While the Ninth Circuit applies intermediate scrutiny in the equal protection analysis, this does not seem to be sufficient to warrant a stay. 

What does Justice Kennedy have in mind?

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Caricature of Justice Kennedy by Donkey Hotey via

UPDATE: Later on Wednesday, Justice Kennedy issued a second Order clarifying that the stay applies only to Idaho and not to Nevada.

Here's the text of that Order:

UPON FURTHER CONSIDERATION of the application of counsel for the applicants,

IT IS ORDERED that the portion of the order issued on this date entering a stay of the mandate of the United States Court of Appeals for the Ninth Circuit in case No. 12-17668 is hereby vacated. The stay entered with respect to the Ninth Circuit’s mandate in case Nos. 14-35420 & 14-35421, shall remain in effect pending further order of the undersigned or of the Court.

 And on Friday, October 10, Justice Kennedy issued an Order denying the stay and vacating his previous orders.  Here's the text:

The application for stay presented to Justice Kennedy and by him referred to the Court is denied. The orders heretofore entered by Justice Kennedy are vacated.

 

October 10, 2014 in Courts and Judging, Current Affairs, Family, Fourteenth Amendment, Sexual Orientation, Supreme Court (US) | Permalink | Comments (0) | TrackBack (0)

Wednesday, October 8, 2014

Supreme Court Justice Anthony Kennedy Stays Mandate of Ninth Circuit in Same-Sex Marriage Case

On Monday, the United States Supreme Court denied certiorari to the Fourth, Seventh, and Tenth Circuits that had held that an array of states' same-sex marriage ban statutes were unconstitutional.

On Tuesday, the Ninth Circuit issued its opinion holding that the same-sex marriage bans in Idaho and Nevada were unconstitutional, on substantially similiar reasoning to the cases from the other circuits.

On Wednesday, in a brief Order, Justice Anthony Kennedy, as Circuit Court Justice, entered a stay of the mandate of the Ninth Circuit opinion in Otter v. Lata. Here's the text of Kennedy's Order:

UPON CONSIDERATION of the application of counsel for the applicants,

IT IS ORDERED that the mandate of the United States Court of Appeals for the Ninth Circuit, case Nos. 12-17668, 14-35420 & 14-35421, is hereby stayed pending further order of the undersigned or of the Court. It is further ordered that a response to the application be filed on or before Thursday, October 9, 2014, by 5 p.m.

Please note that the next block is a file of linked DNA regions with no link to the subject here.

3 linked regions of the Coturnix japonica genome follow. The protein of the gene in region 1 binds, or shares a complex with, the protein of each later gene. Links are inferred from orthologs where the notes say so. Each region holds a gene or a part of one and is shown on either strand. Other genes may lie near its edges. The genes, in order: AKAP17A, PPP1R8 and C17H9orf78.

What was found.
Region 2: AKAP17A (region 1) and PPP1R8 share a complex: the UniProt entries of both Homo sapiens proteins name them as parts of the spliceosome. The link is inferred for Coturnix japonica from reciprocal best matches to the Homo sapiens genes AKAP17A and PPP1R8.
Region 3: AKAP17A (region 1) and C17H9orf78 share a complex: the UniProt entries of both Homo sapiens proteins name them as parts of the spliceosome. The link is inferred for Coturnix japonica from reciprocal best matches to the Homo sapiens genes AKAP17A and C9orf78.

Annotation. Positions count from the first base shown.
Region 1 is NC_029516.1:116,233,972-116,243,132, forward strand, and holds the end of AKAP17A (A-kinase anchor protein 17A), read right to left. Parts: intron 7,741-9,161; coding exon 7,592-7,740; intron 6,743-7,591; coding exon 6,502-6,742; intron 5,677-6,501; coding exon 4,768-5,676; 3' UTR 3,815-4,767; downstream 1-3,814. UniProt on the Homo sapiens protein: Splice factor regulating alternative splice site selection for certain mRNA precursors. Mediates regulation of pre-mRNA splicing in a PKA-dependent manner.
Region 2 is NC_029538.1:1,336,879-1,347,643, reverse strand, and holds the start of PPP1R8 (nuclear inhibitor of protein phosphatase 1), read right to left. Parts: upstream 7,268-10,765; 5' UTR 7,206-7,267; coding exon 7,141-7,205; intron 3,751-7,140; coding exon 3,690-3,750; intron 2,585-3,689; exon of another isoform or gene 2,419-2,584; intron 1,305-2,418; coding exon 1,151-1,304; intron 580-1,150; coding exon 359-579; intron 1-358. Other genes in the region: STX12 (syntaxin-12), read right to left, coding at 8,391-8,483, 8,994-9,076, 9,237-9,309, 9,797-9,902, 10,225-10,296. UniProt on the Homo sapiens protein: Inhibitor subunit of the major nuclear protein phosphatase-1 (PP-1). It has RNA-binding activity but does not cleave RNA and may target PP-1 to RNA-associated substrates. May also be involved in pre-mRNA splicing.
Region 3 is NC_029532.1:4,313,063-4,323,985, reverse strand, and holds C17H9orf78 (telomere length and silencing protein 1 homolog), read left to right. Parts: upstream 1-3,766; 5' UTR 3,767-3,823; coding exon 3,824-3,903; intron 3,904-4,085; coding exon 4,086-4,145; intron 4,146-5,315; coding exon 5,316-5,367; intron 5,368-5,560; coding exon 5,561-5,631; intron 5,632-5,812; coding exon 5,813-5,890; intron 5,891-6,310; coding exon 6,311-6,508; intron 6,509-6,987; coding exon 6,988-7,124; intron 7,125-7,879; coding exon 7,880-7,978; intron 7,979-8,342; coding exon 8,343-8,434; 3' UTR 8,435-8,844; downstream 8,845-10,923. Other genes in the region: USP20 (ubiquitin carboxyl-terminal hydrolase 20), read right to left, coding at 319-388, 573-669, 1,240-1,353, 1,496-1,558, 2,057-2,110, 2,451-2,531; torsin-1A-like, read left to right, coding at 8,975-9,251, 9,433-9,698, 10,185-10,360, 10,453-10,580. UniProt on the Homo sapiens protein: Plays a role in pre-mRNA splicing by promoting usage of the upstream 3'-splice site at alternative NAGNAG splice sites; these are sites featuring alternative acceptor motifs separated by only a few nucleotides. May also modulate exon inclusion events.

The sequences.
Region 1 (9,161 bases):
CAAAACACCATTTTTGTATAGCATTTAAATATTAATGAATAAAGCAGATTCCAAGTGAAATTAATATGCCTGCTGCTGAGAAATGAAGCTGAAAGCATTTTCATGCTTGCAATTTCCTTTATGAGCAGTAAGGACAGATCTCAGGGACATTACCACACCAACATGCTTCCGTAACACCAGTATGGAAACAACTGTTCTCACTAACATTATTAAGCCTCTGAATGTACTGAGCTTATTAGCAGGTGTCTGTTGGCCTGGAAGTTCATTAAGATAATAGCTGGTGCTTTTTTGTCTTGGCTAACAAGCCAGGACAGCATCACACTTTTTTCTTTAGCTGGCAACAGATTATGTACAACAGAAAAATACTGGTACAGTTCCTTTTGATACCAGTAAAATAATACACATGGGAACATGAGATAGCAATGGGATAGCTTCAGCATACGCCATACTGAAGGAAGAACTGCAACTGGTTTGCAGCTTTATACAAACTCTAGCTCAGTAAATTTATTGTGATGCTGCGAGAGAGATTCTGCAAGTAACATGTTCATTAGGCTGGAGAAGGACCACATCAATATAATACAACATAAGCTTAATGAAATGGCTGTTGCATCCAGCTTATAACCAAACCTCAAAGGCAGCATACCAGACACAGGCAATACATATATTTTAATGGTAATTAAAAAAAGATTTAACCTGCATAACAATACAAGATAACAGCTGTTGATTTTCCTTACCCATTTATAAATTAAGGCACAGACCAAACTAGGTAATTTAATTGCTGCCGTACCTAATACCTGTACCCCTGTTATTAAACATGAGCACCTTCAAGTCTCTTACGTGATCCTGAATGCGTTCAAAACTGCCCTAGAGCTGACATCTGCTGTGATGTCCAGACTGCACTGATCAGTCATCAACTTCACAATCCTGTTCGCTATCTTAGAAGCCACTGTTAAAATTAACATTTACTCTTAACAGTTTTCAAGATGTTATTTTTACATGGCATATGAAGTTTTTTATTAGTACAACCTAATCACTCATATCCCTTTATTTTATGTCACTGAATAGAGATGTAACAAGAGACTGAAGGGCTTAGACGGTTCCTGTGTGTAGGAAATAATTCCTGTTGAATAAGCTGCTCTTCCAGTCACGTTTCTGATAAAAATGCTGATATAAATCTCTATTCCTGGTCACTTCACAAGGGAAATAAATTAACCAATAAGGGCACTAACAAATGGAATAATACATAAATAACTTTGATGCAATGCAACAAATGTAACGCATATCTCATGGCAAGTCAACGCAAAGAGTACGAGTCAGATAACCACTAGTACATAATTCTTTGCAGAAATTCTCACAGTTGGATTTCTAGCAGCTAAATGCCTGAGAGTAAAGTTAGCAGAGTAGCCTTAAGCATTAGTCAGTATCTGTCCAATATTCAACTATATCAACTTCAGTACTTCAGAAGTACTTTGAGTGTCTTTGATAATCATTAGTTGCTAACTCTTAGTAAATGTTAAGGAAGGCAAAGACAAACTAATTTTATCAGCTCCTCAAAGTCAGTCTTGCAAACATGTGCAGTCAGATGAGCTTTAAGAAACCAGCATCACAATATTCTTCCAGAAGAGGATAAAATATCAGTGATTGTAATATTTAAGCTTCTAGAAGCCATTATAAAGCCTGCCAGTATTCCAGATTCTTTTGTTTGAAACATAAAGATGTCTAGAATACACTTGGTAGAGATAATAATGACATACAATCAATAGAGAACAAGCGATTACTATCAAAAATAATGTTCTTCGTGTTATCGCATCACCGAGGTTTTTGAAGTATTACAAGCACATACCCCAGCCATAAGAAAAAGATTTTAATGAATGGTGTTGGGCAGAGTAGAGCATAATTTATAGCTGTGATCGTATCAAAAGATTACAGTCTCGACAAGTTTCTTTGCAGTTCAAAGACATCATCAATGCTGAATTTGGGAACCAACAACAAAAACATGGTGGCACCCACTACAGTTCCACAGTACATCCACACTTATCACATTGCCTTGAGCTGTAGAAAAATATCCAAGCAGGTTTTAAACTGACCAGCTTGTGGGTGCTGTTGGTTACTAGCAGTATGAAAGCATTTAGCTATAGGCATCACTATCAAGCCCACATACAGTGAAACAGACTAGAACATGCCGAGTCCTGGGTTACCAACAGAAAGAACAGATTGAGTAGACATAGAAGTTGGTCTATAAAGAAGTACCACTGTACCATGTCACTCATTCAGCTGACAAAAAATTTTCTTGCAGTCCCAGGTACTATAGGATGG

While the Ninth Circuit applies intermediate scrutiny in the equal protection analysis, this does not seem to be sufficient to warrant a stay. 

What does Justice Kennedy have in mind?

kennedy
Caricature of Justice Kennedy by Donkey Hotey via

UPDATE: Later on Wednesday, Justice Kennedy issued a second Order clarifying that the stay applies only to Idaho and not to Nevada.

Here's the text of that Order:

UPON FURTHER CONSIDERATION of the application of counsel for the applicants,

IT IS ORDERED that the portion of the order issued on this date entering a stay of the mandate of the United States Court of Appeals for the Ninth Circuit in case No. 12-17668 is hereby vacated. The stay entered with respect to the Ninth Circuit’s mandate in case Nos. 14-35420 & 14-35421, shall remain in effect pending further order of the undersigned or of the Court.

 Further updated on October 10 here.

October 8, 2014 in Courts and Judging, Equal Protection, Family, Fourteenth Amendment, Sexual Orientation, Supreme Court (US) | Permalink | Comments (0) | TrackBack (0)

Tuesday, October 7, 2014

Ninth Circuit Declares Idaho and Nevada Same-Sex Marriage Bans Unconstitutional

The Ninth Circuit has issued its opinion in Latta v. Otter (and Sevick v. Sandoval) holding that the same-sex marriage bans in Idaho and Nevada respectively are unconstitutional.

This is not surprising given yesterday's denial of certiorari by the United States Supreme Court to the petitions in the Fourth, Seventh, and Tenth Circuit cases with similar holdings.

9thCircuitThe unanimous opinion authored by Judge Reinhardt held that the Idaho and Nevada laws regarding same-sex marriage "violate the Equal Protection Clause of the Fourteenth Amendment because they deny lesbians and gays who wish to marry persons of the same sex a right they afford to individuals who wish to marry persons of the opposite sex, and do not satisfy the heightened scrutiny standard" of  SmithKline Beecham Corp. v. Abbott Labs.

The court rejected the argument that the same-sex banning marriage laws survive heightened scrutiny because they promote child welfare by encouraging optimal parenting.  In part, the court found that the means chosen to accomplish this goal was underinclusive: